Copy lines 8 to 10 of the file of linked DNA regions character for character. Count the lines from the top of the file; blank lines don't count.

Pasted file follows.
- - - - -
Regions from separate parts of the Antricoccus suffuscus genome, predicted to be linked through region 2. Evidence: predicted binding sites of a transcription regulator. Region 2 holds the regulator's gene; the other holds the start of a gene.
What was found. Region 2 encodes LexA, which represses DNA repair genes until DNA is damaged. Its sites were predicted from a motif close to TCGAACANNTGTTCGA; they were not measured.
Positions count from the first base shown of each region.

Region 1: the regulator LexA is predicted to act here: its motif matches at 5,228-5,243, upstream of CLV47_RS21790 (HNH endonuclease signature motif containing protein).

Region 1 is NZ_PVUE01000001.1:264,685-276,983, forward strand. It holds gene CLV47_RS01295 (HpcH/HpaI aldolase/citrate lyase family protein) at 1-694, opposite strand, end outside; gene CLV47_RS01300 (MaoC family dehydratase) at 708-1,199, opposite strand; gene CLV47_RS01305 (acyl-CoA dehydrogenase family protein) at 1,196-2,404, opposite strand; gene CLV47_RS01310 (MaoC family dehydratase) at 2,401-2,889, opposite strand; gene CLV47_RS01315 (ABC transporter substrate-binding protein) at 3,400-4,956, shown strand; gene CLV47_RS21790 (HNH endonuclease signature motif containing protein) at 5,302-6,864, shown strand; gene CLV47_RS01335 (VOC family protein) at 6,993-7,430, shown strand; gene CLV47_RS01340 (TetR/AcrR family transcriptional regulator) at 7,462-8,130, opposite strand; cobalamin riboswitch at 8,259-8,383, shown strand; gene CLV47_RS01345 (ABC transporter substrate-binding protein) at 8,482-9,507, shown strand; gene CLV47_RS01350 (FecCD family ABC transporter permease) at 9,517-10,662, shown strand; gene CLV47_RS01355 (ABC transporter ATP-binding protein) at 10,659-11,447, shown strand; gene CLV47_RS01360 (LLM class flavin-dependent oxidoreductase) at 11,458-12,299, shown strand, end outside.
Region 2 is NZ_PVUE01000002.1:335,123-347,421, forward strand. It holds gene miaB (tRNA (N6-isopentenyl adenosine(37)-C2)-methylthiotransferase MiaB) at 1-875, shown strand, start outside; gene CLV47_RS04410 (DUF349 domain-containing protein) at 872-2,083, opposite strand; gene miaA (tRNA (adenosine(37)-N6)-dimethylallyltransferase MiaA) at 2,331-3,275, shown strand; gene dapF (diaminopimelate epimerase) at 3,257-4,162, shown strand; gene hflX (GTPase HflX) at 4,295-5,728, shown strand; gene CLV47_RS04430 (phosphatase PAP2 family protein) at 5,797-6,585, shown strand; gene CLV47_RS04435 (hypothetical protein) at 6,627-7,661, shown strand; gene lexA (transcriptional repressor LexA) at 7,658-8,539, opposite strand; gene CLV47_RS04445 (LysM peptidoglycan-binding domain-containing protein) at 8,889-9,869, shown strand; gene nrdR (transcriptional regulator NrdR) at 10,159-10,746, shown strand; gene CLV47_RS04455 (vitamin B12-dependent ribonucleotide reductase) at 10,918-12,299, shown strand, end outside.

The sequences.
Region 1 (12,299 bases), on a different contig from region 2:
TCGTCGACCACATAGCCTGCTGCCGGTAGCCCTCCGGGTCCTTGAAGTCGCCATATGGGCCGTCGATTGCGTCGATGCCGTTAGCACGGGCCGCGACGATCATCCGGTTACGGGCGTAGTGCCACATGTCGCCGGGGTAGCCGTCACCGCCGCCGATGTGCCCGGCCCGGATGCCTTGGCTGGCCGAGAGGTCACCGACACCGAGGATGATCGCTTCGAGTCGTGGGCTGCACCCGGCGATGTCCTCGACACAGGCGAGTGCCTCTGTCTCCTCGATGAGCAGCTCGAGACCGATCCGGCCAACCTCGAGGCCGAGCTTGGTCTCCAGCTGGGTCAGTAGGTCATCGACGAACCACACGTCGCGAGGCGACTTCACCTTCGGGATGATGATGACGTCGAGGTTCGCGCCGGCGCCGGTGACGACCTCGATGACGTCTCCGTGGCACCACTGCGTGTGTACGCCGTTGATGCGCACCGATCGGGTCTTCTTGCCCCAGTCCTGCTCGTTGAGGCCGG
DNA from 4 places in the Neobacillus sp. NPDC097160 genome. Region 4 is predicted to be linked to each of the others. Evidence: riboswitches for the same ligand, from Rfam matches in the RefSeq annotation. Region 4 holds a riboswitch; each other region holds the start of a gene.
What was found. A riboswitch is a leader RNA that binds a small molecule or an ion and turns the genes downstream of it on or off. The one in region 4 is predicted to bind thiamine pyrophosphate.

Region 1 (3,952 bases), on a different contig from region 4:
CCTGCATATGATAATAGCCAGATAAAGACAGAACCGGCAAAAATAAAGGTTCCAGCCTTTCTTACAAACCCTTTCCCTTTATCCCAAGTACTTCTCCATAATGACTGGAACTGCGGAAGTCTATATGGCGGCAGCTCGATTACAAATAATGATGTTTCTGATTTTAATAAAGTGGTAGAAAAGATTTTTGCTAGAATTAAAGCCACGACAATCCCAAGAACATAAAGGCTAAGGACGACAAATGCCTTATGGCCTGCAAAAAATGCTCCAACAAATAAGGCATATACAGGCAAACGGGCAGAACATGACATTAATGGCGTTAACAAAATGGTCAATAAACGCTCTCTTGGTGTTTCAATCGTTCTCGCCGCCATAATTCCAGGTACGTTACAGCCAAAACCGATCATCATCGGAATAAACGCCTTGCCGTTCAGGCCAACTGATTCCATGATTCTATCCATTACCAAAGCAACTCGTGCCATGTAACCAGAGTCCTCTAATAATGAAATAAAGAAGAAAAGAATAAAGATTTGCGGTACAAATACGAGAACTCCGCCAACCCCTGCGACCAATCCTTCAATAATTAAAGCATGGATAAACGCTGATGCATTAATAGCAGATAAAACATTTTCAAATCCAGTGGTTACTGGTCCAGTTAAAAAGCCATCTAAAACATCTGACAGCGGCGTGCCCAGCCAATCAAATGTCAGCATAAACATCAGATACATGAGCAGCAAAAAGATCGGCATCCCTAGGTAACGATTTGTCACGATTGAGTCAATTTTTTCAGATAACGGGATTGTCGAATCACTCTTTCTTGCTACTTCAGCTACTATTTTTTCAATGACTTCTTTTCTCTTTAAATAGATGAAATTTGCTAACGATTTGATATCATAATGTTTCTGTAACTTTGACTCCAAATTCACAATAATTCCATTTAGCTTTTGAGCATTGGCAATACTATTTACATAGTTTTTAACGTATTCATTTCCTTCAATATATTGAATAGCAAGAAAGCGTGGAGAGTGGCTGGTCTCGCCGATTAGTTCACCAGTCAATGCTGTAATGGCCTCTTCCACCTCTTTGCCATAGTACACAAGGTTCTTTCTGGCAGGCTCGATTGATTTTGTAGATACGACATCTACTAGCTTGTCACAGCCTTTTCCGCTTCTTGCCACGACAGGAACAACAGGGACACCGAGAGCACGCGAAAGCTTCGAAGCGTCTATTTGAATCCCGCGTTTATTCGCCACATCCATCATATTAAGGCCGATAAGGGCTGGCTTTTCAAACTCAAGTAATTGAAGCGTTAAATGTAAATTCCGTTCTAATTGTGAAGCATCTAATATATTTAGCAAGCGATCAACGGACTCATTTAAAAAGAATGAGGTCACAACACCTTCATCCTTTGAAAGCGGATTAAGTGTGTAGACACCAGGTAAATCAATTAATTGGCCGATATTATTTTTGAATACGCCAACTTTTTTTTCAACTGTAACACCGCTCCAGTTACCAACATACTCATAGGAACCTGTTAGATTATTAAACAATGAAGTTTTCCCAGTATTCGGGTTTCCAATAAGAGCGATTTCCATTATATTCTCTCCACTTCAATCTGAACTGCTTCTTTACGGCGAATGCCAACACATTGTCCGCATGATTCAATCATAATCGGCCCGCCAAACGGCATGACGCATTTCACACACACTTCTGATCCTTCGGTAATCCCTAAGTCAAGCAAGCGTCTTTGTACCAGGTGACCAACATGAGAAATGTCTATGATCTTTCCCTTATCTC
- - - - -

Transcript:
Region 1 (12,299 bases), on a different contig from region 2:
TCGTCGACCACATAGCCTGCTGCCGGTAGCCCTCCGGGTCCTTGAAGTCGCCATATGGGCCGTCGATTGCGTCGATGCCGTTAGCACGGGCCGCGACGATCATCCGGTTACGGGCGTAGTGCCACATGTCGCCGGGGTAGCCGTCACCGCCGCCGATGTGCCCGGCCCGGATGCCTTGGCTGGCCGAGAGGTCACCGACACCGAGGATGATCGCTTCGAGTCGTGGGCTGCACCCGGCGATGTCCTCGACACAGGCGAGTGCCTCTGTCTCCTCGATGAGCAGCTCGAGACCGATCCGGCCAACCTCGAGGCCGAGCTTGGTCTCCAGCTGGGTCAGTAGGTCATCGACGAACCACACGTCGCGAGGCGACTTCACCTTCGGGATGATGATGACGTCGAGGTTCGCGCCGGCGCCGGTGACGACCTCGATGACGTCTCCGTGGCACCACTGCGTGTGTACGCCGTTGATGCGCACCGATCGGGTCTTCTTGCCCCAGTCCTGCTCGTTGAGGCCGG
DNA from 4 places in the Neobacillus sp. NPDC097160 genome. Region 4 is predicted to be linked to each of the others. Evidence: riboswitches for the same ligand, from Rfam matches in the RefSeq annotation. Region 4 holds a riboswitch; each other region holds the start of a gene.